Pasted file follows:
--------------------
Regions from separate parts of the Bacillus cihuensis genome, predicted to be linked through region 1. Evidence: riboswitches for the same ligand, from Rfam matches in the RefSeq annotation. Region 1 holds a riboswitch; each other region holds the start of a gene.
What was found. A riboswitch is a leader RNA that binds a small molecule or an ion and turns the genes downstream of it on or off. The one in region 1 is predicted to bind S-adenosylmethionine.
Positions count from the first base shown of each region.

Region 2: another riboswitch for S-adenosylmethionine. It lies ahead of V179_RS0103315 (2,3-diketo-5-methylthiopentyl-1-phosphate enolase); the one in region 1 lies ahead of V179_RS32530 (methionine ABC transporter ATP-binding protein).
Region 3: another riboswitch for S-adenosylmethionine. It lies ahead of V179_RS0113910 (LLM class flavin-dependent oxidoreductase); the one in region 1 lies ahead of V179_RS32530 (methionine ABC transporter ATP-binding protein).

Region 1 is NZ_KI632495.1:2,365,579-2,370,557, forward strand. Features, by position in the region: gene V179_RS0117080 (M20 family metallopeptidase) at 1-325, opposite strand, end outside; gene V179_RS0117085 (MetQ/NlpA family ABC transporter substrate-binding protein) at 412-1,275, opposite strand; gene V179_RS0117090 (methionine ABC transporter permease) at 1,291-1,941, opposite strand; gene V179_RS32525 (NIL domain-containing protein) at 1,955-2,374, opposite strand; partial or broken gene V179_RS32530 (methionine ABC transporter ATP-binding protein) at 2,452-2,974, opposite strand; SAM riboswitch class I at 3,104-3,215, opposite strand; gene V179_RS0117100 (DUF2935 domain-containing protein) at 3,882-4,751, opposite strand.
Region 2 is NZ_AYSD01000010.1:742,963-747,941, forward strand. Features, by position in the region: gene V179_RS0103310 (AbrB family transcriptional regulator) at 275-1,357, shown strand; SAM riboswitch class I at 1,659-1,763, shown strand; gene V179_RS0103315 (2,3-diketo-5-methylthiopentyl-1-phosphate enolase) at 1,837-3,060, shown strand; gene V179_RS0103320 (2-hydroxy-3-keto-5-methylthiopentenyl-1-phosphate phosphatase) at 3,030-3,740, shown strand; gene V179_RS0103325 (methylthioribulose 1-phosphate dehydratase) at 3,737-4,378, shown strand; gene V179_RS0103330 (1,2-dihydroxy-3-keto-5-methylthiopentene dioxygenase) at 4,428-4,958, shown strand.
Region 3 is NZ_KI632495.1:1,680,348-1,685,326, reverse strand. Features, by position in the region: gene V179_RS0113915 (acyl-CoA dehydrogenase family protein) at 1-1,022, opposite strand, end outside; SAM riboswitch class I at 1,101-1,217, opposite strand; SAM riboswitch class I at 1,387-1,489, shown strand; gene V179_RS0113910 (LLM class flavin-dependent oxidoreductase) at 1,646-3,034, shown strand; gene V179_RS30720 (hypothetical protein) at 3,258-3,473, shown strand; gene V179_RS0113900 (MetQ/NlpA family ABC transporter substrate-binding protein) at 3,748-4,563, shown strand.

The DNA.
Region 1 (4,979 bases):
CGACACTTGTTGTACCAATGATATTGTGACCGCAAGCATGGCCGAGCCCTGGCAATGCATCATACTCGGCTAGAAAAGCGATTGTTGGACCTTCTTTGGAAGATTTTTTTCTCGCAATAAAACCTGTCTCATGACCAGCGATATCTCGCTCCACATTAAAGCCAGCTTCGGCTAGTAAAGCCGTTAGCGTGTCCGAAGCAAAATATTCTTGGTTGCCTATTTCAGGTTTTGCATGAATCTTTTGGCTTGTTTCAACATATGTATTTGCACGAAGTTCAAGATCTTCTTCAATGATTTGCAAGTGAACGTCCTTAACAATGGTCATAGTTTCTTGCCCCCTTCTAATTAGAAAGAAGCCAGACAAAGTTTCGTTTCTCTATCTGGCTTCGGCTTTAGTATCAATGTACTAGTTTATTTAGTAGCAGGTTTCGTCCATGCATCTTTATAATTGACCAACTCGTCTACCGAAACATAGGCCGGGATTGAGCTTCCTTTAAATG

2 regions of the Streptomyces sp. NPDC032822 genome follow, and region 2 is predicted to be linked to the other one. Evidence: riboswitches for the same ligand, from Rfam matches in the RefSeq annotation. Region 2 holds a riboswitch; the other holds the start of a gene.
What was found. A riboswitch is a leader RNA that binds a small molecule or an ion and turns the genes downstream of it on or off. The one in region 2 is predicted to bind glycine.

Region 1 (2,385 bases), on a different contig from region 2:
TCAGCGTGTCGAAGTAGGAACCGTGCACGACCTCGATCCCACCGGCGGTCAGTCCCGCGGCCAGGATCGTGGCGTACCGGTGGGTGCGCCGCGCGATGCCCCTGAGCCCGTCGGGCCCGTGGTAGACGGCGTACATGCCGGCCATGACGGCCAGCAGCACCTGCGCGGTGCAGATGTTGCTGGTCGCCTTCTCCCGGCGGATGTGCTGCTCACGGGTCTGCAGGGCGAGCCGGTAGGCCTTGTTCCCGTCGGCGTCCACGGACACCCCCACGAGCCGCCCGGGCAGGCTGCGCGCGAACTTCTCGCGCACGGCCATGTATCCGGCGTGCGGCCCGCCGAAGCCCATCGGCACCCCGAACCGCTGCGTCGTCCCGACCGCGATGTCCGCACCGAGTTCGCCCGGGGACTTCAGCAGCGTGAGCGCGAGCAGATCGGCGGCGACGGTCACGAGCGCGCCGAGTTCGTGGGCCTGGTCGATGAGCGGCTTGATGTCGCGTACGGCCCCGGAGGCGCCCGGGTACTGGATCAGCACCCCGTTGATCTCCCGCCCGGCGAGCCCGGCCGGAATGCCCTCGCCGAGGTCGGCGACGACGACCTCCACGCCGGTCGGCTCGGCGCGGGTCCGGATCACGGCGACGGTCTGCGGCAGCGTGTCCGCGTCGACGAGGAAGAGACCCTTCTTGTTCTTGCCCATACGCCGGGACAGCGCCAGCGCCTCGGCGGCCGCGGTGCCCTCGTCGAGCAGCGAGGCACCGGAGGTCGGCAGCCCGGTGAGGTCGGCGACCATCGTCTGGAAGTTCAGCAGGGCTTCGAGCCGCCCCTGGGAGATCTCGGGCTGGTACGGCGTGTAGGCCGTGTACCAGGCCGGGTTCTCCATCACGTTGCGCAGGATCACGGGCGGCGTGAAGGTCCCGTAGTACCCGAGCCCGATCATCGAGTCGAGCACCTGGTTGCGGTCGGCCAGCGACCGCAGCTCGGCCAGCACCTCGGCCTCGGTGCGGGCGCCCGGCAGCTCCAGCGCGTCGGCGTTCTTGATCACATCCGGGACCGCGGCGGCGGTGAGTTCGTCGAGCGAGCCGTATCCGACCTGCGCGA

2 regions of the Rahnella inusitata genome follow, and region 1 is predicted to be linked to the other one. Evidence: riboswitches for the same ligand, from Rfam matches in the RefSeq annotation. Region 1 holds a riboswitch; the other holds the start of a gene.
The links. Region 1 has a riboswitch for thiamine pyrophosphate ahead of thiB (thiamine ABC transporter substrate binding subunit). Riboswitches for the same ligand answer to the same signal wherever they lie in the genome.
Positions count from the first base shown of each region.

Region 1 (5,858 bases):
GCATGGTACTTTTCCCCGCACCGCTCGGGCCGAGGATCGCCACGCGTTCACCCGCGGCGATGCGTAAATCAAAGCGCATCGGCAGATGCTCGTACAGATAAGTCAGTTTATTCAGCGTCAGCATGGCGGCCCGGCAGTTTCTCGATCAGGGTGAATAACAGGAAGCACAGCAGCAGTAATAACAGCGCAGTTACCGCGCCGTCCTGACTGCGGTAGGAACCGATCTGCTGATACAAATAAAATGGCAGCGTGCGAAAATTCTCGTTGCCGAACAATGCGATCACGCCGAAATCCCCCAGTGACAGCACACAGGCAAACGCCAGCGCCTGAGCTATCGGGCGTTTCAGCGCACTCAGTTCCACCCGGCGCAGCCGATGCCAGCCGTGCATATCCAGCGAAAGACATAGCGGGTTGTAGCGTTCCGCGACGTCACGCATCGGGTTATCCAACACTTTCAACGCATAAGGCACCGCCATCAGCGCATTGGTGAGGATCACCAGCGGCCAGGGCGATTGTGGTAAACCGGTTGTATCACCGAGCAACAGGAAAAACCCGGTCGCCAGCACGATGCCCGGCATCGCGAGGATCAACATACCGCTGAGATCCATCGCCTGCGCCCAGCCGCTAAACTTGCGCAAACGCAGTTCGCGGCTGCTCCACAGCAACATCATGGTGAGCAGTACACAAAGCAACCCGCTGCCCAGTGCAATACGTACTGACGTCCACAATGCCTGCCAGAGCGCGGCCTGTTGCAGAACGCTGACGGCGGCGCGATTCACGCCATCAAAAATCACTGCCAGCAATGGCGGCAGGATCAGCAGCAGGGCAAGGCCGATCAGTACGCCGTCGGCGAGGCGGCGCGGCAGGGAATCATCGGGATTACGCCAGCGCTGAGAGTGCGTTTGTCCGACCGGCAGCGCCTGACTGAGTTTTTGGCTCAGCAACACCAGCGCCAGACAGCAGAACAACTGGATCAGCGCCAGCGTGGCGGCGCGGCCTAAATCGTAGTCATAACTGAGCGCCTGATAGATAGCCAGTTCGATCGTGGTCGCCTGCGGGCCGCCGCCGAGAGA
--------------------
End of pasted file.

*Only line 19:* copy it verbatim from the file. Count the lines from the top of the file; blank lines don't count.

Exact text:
Region 1 (5,858 bases):